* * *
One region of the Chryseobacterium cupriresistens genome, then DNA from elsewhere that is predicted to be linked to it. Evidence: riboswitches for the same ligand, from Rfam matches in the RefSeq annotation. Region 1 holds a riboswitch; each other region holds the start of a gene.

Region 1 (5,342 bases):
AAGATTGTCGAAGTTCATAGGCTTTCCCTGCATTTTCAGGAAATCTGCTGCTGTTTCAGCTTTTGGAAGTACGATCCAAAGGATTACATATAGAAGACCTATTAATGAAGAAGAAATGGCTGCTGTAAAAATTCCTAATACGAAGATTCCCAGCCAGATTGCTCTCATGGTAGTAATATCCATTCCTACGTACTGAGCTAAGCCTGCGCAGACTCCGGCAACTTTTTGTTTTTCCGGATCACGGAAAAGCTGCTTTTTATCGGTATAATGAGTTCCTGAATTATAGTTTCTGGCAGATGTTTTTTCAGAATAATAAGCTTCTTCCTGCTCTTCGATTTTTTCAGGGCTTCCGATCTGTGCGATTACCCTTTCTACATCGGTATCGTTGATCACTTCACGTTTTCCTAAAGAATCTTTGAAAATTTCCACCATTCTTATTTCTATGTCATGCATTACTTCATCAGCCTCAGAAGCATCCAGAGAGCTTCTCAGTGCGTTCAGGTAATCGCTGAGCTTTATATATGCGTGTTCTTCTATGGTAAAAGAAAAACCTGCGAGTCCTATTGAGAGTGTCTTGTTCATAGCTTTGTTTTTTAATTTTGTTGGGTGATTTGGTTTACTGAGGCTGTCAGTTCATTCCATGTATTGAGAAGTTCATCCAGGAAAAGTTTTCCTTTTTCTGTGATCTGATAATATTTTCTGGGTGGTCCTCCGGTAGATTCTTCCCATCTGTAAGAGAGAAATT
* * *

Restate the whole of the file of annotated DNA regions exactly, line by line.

One region of the Chryseobacterium cupriresistens genome, then DNA from elsewhere that is predicted to be linked to it. Evidence: riboswitches for the same ligand, from Rfam matches in the RefSeq annotation. Region 1 holds a riboswitch; each other region holds the start of a gene.

Region 1 (5,342 bases):
AAGATTGTCGAAGTTCATAGGCTTTCCCTGCATTTTCAGGAAATCTGCTGCTGTTTCAGCTTTTGGAAGTACGATCCAAAGGATTACATATAGAAGACCTATTAATGAAGAAGAAATGGCTGCTGTAAAAATTCCTAATACGAAGATTCCCAGCCAGATTGCTCTCATGGTAGTAATATCCATTCCTACGTACTGAGCTAAGCCTGCGCAGACTCCGGCAACTTTTTGTTTTTCCGGATCACGGAAAAGCTGCTTTTTATCGGTATAATGAGTTCCTGAATTATAGTTTCTGGCAGATGTTTTTTCAGAATAATAAGCTTCTTCCTGCTCTTCGATTTTTTCAGGGCTTCCGATCTGTGCGATTACCCTTTCTACATCGGTATCGTTGATCACTTCACGTTTTCCTAAAGAATCTTTGAAAATTTCCACCATTCTTATTTCTATGTCATGCATTACTTCATCAGCCTCAGAAGCATCCAGAGAGCTTCTCAGTGCGTTCAGGTAATCGCTGAGCTTTATATATGCGTGTTCTTCTATGGTAAAAGAAAAACCTGCGAGTCCTATTGAGAGTGTCTTGTTCATAGCTTTGTTTTTTAATTTTGTTGGGTGATTTGGTTTACTGAGGCTGTCAGTTCATTCCATGTATTGAGAAGTTCATCCAGGAAAAGTTTTCCTTTTTCTGTGATCTGATAATATTTTCTGGGTGGTCCTCCGGTAGATTCTTCCCATCTGTAAGAGAGAAATT